The COVID-19 pandemic struck the national economy with speed and severity, shuttering businesses and sending millions of workers home with no clear means of making ends meet. In response to the economic shock, federal officials passed a series of significant financial stimulus packages – notably including a wide expansion of unemployment benefits for out-of-work Americans. Those federal unemployment programs expired in September, but they provided crucial financial support for households in the U.S. and in Nevada while the nation grappled with the devastating effects of the pandemic and related response.

Amid the initial shock of the pandemic recession, initial unemployment claims exploded in Nevada, rising to 208,900 new claims in March 2020 and 207,200 the next month as Nevada’s unemployment rate spiked to 29.7 percent. The number of initial claims in March 2020 alone was nearly five times higher than the previous single-month record of 36,400 initial claims set in December 2008. Over the past 18 months, more than 1 million initial unemployment claims were filed in Nevada. For reference, it took 49 months after the onset of the Great Recession to reach the same number of claims. An additional 1.1 million initial claims were filed during that time under the temporary federal program for freelancers, gig workers and other self-employed workers who aren’t covered by regular unemployment programs.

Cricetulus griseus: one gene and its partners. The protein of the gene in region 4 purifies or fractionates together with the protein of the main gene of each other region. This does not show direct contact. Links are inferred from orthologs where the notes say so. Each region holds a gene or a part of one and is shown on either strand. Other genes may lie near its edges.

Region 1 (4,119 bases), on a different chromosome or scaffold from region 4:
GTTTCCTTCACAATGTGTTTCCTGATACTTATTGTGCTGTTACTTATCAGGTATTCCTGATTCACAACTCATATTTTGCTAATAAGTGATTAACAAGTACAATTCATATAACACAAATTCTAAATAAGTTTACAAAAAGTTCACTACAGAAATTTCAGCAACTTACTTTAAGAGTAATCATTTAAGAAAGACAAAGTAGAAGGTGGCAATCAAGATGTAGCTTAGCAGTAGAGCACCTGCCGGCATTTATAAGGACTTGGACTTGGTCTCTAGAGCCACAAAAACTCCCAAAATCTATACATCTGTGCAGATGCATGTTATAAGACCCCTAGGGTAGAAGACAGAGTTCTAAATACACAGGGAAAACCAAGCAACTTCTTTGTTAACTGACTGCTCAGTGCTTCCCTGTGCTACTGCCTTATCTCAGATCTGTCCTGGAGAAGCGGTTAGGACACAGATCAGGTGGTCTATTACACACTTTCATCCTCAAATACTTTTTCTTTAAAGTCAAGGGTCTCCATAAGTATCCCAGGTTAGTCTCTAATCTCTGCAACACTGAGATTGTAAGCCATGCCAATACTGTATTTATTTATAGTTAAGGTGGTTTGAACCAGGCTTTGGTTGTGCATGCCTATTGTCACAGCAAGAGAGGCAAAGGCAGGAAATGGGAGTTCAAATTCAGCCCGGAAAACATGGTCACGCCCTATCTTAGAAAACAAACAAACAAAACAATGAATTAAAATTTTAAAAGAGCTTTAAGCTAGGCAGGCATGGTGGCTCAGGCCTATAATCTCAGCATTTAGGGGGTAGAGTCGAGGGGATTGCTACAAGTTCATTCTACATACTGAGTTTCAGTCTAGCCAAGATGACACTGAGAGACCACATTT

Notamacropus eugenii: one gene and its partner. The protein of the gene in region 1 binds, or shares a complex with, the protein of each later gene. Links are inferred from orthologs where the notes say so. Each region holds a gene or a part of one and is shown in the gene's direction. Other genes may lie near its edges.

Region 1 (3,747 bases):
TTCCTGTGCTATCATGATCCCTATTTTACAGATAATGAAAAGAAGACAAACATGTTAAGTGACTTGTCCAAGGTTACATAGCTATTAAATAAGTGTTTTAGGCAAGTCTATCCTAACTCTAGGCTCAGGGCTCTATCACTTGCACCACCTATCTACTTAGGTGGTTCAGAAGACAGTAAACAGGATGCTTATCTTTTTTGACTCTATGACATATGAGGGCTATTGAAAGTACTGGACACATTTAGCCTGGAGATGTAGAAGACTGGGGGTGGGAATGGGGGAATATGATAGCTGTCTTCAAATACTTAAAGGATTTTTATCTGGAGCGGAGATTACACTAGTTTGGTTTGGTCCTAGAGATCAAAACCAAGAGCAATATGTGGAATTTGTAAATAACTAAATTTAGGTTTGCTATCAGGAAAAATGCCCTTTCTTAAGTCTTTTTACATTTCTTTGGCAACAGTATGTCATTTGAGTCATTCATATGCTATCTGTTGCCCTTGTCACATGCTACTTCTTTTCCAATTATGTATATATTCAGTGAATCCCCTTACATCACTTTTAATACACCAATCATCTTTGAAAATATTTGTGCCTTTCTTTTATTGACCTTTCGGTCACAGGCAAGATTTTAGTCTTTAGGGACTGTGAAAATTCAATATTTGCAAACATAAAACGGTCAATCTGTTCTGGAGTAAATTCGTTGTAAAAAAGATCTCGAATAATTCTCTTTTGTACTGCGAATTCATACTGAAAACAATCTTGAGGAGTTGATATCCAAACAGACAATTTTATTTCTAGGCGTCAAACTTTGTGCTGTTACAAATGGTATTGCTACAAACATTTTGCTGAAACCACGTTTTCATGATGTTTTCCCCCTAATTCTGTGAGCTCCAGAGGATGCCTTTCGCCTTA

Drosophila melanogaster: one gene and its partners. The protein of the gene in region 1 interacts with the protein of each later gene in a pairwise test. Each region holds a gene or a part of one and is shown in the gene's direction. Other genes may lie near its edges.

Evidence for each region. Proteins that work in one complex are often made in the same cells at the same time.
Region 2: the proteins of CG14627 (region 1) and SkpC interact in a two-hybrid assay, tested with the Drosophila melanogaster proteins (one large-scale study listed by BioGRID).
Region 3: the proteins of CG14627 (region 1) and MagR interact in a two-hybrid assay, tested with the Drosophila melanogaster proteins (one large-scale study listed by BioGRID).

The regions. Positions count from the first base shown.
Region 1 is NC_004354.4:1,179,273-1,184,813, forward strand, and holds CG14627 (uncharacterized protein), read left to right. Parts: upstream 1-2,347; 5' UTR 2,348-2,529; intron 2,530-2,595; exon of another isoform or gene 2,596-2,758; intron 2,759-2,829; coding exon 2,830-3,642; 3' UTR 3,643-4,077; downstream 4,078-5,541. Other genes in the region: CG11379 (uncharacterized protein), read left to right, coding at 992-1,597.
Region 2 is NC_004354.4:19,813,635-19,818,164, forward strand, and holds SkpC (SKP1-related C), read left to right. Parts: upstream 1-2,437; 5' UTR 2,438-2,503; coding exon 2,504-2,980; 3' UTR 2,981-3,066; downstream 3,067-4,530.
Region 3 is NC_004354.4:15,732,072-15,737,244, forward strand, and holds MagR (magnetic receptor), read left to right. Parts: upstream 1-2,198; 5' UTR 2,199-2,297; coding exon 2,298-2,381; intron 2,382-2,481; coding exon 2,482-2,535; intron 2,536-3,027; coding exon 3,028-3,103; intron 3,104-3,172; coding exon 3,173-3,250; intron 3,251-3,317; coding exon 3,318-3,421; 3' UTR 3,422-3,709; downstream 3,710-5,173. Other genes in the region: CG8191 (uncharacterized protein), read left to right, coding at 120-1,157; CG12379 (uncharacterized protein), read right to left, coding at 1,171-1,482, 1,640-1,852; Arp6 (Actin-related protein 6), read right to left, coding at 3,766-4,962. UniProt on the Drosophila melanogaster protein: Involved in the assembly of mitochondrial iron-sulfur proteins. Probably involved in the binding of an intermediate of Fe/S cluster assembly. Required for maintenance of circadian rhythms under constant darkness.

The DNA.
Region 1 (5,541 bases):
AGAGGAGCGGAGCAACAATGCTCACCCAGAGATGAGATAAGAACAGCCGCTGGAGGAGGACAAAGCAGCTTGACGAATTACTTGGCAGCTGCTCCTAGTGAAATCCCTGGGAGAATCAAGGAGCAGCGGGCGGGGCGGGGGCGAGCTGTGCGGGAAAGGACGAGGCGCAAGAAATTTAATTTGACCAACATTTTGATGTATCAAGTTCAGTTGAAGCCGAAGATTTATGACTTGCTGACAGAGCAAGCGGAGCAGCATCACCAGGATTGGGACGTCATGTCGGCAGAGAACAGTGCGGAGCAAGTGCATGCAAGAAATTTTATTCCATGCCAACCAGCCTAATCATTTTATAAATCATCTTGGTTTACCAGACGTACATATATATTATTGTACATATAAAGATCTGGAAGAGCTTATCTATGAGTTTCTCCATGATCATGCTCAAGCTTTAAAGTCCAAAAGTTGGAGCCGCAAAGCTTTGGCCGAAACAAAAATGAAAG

For the many thousands of workers left unemployed due to the pandemic and related response, the combination of regular unemployment programs plus several enhanced programs created through various federal stimulus packages provided billions of dollars in payments that helped bridge the financial chasm. In Nevada, these programs disbursed $13 billion in funds to the state’s unemployed workers between March 2020 and September 2021. Of that total, just $3.8 billion derived from the state’s regular unemployment insurance fund. The remaining $9.3 billion came from pandemic-related programs, with the lion’s share of $8.7 billion sourced directly from the temporary federal programs that expired in early September. These benefits helped buoy household budgets and boost economic activity while the labor market recovered.

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